The final part of my project involved taking photos of the collected specimens and storing them in a computer with a file name corresponding to that of their barcode number. Here, I learned that is necessary to place a color card on top of the specimen and a Bucky badger stamp seal on the mounting paper before imaging. We will use this color card later to determine if the photo we took met the accepted standards: that is, the values of red, green, and blue color of the specimen should be about 240 but less than 245. Finally, we sealed the specimens with another stamp showing that imaging has already taken place to complete the process.
Normally the project takes a period of three weeks to be complete. I went through the cycle four times during this semester since there are large amounts of Japanese and Chinese plants need to be curated. I really enjoyed the experience at WIS because of the use of technology that facilitated the availability of resources to people even further from the herbarium. In general, I got inspired by the high efficiency and corporation portrayed by both the organization and the management during the entire time I practiced as an intern at the Wisconsin State Herbarium.
During the entire internship period, I adopted new improved skills that will help me in my future career. Precisely, I mastered the skill of recording and mounting, which for a long time has had me worrying. I put the skills I had learnt in the classrooms setting to test and I am glad people around me were of great help in improving the practical part of the skill. I can confidently do mounting without the help of anyone or fear of doing it wrong. I just discovered I needed to be a little bit confident as well as get maximum exposure. In addition, I got to discover that this internship had a huge relationship with my research. Over time, most herbariums had had a challenge in acquiring a technology that could be helpful in the collection and storage of specimen. For instance, some of the available technologies are not up to date making most herbariums to avail unreliable records that are unfit for use.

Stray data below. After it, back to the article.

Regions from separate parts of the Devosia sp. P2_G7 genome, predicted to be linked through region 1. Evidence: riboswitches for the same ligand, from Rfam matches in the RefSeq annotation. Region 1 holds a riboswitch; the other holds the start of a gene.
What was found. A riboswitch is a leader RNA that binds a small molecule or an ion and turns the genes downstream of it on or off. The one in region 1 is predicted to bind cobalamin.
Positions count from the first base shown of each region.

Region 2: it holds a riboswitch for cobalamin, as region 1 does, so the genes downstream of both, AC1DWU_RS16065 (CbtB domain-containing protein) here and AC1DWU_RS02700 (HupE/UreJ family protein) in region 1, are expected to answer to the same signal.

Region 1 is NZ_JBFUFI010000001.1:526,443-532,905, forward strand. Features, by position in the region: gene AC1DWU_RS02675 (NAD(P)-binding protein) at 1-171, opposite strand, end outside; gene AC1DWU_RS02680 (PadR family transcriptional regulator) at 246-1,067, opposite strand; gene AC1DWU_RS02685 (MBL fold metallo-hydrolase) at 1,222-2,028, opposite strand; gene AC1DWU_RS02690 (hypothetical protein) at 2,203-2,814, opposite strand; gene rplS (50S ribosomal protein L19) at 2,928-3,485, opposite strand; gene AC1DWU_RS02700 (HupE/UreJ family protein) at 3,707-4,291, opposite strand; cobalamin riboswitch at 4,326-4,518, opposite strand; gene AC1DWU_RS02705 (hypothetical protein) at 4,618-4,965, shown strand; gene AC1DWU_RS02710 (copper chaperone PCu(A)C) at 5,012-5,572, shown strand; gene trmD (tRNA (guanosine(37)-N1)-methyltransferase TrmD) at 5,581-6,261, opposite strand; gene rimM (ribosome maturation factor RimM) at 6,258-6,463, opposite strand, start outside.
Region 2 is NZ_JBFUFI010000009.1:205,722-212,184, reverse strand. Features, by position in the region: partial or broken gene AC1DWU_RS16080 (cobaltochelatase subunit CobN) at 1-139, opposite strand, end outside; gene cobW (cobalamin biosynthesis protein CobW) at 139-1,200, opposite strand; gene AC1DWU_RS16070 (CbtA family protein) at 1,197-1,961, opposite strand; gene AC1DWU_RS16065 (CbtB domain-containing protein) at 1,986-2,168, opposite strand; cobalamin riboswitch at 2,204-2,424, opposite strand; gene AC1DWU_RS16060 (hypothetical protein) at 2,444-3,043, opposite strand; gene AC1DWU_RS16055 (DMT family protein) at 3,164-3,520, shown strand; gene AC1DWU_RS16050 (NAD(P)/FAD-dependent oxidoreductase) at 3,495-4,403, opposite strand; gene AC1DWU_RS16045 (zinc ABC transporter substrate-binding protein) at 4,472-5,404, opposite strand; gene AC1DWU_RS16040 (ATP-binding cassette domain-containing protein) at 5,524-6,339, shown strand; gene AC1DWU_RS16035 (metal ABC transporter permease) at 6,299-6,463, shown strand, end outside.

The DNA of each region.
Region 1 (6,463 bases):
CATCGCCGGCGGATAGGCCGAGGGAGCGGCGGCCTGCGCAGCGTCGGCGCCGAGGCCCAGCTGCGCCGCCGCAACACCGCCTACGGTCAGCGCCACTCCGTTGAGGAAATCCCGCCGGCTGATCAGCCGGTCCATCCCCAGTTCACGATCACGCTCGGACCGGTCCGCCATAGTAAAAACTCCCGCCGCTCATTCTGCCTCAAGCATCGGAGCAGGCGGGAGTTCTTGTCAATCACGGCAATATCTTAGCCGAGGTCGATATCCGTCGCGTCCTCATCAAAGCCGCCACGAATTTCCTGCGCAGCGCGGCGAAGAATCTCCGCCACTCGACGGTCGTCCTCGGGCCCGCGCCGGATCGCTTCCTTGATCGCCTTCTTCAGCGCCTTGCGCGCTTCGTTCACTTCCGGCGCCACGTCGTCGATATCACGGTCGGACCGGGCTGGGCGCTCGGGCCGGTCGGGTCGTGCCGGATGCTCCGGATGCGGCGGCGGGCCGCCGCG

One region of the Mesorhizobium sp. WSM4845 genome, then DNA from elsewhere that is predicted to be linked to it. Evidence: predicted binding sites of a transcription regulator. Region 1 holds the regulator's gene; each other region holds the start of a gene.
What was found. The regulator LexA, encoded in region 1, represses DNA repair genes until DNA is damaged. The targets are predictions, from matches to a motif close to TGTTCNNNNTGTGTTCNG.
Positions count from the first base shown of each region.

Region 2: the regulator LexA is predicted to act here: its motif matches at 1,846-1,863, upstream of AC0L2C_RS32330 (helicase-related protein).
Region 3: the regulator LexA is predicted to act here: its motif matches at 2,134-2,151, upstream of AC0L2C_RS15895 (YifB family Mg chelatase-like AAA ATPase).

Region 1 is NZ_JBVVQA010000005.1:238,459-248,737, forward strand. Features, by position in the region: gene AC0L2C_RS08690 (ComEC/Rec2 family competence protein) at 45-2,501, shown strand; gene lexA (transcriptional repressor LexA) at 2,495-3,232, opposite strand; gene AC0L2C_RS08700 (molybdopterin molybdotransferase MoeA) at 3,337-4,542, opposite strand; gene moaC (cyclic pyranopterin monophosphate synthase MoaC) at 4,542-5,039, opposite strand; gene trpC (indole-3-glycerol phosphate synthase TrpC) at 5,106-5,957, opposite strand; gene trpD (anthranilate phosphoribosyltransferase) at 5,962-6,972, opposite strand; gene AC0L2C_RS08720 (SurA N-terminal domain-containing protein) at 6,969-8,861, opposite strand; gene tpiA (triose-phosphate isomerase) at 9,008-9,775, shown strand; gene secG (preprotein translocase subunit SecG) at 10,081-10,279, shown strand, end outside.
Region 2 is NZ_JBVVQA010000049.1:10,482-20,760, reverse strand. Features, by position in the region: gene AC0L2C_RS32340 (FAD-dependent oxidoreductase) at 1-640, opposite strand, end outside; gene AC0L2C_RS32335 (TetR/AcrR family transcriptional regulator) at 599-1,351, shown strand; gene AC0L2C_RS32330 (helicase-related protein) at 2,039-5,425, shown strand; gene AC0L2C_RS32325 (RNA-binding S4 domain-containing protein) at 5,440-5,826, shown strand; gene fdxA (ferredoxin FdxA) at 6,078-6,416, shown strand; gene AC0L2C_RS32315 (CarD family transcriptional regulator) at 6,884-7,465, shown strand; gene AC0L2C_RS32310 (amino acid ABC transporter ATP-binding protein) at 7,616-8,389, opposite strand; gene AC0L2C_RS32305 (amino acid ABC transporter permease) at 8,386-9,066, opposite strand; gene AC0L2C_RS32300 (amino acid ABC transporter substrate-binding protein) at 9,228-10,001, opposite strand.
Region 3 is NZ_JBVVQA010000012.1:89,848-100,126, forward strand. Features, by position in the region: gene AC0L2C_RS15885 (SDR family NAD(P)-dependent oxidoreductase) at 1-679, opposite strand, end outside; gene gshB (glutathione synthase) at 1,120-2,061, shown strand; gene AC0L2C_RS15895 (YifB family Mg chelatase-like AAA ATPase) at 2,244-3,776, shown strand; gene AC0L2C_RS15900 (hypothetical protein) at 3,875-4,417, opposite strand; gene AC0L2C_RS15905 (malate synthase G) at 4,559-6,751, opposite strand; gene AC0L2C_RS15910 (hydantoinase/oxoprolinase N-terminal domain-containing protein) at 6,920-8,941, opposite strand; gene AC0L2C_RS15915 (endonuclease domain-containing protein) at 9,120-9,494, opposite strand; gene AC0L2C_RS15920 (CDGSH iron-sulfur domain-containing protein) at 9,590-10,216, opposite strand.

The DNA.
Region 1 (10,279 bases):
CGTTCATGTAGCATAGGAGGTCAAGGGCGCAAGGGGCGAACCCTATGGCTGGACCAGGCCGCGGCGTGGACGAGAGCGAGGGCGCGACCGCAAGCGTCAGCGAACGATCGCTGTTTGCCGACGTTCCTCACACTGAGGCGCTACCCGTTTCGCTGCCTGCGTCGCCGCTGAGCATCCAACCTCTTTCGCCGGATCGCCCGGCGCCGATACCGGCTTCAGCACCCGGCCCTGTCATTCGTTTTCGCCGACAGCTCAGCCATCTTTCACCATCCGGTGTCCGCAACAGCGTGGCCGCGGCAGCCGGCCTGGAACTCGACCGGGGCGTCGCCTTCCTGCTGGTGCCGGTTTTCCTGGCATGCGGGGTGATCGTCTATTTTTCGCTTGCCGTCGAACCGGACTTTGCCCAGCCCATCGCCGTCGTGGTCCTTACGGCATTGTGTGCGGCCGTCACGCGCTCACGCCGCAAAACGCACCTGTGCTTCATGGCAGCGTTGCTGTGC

A herbarium is a collection of preserved plant specimens and associated data used for scientific study. The oldest traditions of making herbarium collection can be traced back to Italy. Luca Ghini, who is an Italian physicians and botanists created herbaria with his students. The oldest extant plant specimen is GheradoCibo from around 1532 in the herbaria created by Luca (Bellorini, 2016). Nowadays, with the development of modern technologies such as DNA sequencing, digitization, and fine-scale geography, these advanced technologies are employed into the research and management of many contemporary herbariums to for accuracy purposes(Meineke, 2018). This paper will use the Wisconsin State Herbarium (WIS) as an example to highlight several technologies that have been used in current herbariums, and then explore the impacts of these technologies on the herbariums and finally discuss limitations and concerns of these technologies.